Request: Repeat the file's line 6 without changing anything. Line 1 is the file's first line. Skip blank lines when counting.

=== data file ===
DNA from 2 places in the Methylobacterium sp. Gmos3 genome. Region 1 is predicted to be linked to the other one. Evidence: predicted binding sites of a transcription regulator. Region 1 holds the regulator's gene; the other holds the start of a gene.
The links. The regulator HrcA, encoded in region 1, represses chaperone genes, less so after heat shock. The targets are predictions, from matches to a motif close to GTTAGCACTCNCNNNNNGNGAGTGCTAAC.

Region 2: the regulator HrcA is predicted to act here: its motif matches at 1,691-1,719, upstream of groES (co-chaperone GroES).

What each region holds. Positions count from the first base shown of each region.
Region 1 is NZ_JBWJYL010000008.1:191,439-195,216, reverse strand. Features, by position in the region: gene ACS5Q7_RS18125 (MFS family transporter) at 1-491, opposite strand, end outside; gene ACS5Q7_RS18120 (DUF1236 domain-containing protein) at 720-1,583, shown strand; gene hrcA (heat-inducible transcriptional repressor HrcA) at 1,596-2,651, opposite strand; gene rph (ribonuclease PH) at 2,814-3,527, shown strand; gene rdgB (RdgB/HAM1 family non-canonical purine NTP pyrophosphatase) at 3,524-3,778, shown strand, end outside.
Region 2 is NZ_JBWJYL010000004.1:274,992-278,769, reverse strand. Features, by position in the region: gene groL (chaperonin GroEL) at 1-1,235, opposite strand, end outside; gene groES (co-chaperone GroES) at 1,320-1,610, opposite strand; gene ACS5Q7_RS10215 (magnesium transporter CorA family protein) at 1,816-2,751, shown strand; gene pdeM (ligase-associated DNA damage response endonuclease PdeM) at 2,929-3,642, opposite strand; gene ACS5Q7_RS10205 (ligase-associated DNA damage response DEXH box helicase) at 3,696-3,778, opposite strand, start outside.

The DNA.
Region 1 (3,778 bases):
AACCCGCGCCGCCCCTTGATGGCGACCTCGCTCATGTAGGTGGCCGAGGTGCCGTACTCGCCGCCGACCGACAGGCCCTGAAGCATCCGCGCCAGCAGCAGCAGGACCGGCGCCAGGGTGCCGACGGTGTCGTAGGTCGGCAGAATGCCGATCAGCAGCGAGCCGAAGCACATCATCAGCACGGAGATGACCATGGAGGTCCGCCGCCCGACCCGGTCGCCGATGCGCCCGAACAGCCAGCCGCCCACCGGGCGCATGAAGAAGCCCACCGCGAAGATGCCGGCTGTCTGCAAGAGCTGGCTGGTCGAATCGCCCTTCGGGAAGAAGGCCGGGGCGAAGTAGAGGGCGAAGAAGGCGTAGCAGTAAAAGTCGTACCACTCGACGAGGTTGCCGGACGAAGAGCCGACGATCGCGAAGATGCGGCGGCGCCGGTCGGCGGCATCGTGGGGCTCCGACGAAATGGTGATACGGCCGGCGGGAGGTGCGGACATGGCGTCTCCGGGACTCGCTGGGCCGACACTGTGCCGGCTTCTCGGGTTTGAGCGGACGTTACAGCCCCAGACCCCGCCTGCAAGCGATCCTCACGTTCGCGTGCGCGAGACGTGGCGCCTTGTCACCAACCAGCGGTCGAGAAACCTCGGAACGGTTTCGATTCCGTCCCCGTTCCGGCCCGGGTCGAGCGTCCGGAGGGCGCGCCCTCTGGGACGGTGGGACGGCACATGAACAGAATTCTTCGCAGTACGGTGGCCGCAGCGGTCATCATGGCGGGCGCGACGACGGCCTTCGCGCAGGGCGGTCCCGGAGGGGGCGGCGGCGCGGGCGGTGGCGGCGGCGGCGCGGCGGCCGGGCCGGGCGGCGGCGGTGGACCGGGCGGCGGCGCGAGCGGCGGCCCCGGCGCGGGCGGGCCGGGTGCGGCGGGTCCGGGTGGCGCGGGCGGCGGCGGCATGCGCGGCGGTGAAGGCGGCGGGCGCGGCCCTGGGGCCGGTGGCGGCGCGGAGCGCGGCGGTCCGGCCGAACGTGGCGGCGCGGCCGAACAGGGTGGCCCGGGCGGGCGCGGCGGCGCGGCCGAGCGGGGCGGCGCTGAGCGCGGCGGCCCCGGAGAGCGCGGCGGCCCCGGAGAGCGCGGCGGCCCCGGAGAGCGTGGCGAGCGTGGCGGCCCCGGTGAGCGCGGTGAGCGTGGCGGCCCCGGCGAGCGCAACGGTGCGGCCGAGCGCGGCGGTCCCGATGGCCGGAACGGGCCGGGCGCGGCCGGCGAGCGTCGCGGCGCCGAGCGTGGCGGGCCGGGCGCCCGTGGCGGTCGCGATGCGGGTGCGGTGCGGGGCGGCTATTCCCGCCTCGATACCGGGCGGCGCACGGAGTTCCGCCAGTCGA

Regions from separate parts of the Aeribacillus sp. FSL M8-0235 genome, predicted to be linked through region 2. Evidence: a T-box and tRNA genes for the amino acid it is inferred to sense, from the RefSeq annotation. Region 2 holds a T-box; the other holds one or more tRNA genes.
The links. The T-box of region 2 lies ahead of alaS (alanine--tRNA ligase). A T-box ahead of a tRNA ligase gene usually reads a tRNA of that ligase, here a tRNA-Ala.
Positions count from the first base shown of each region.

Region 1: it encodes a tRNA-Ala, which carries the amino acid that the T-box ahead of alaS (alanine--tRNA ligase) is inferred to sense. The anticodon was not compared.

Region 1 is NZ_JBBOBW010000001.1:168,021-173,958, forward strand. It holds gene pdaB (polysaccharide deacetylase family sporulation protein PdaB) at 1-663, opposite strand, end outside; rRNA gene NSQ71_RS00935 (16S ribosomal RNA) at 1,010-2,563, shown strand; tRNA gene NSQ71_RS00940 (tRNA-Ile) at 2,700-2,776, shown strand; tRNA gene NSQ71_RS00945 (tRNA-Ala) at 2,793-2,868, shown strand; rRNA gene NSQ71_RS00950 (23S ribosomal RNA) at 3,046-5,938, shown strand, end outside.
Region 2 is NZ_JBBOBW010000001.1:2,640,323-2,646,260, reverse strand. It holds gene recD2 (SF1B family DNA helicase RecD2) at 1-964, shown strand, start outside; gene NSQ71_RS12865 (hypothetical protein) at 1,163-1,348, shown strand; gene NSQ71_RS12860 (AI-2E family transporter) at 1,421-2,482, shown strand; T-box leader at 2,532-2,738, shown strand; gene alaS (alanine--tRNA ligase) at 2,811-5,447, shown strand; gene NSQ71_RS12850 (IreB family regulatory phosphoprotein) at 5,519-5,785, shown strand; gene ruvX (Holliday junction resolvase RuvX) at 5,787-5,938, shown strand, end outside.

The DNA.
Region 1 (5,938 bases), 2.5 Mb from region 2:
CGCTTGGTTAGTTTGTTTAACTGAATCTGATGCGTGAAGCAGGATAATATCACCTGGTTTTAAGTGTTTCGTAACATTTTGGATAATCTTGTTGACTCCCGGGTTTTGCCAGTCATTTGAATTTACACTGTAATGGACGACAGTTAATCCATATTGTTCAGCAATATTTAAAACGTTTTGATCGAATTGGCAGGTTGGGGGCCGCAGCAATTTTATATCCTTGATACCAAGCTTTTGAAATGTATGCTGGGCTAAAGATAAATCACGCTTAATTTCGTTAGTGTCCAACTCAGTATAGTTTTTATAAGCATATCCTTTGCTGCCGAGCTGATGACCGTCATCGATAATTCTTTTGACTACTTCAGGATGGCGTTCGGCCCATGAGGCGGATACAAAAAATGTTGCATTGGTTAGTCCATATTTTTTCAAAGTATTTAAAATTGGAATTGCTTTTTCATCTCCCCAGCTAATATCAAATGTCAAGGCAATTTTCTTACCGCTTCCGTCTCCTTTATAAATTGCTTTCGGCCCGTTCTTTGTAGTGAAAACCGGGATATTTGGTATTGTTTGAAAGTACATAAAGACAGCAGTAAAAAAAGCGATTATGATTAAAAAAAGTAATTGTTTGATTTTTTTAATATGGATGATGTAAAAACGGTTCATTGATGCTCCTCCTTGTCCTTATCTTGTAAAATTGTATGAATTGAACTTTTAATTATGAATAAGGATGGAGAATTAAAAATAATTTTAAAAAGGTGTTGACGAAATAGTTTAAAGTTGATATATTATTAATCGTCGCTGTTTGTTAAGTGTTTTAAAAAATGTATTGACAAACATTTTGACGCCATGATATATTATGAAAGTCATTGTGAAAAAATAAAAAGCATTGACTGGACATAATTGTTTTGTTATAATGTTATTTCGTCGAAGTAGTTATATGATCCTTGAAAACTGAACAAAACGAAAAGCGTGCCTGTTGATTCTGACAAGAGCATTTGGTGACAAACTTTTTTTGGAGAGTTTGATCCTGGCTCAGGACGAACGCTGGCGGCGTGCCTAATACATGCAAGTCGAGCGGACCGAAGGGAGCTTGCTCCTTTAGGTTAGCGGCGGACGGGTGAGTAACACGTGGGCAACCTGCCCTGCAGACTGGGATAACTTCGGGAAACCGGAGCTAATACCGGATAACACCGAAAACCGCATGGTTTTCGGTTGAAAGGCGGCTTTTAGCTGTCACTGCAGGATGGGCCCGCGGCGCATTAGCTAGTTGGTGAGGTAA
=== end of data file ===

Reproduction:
Region 2 is NZ_JBWJYL010000004.1:274,992-278,769, reverse strand. Features, by position in the region: gene groL (chaperonin GroEL) at 1-1,235, opposite strand, end outside; gene groES (co-chaperone GroES) at 1,320-1,610, opposite strand; gene ACS5Q7_RS10215 (magnesium transporter CorA family protein) at 1,816-2,751, shown strand; gene pdeM (ligase-associated DNA damage response endonuclease PdeM) at 2,929-3,642, opposite strand; gene ACS5Q7_RS10205 (ligase-associated DNA damage response DEXH box helicase) at 3,696-3,778, opposite strand, start outside.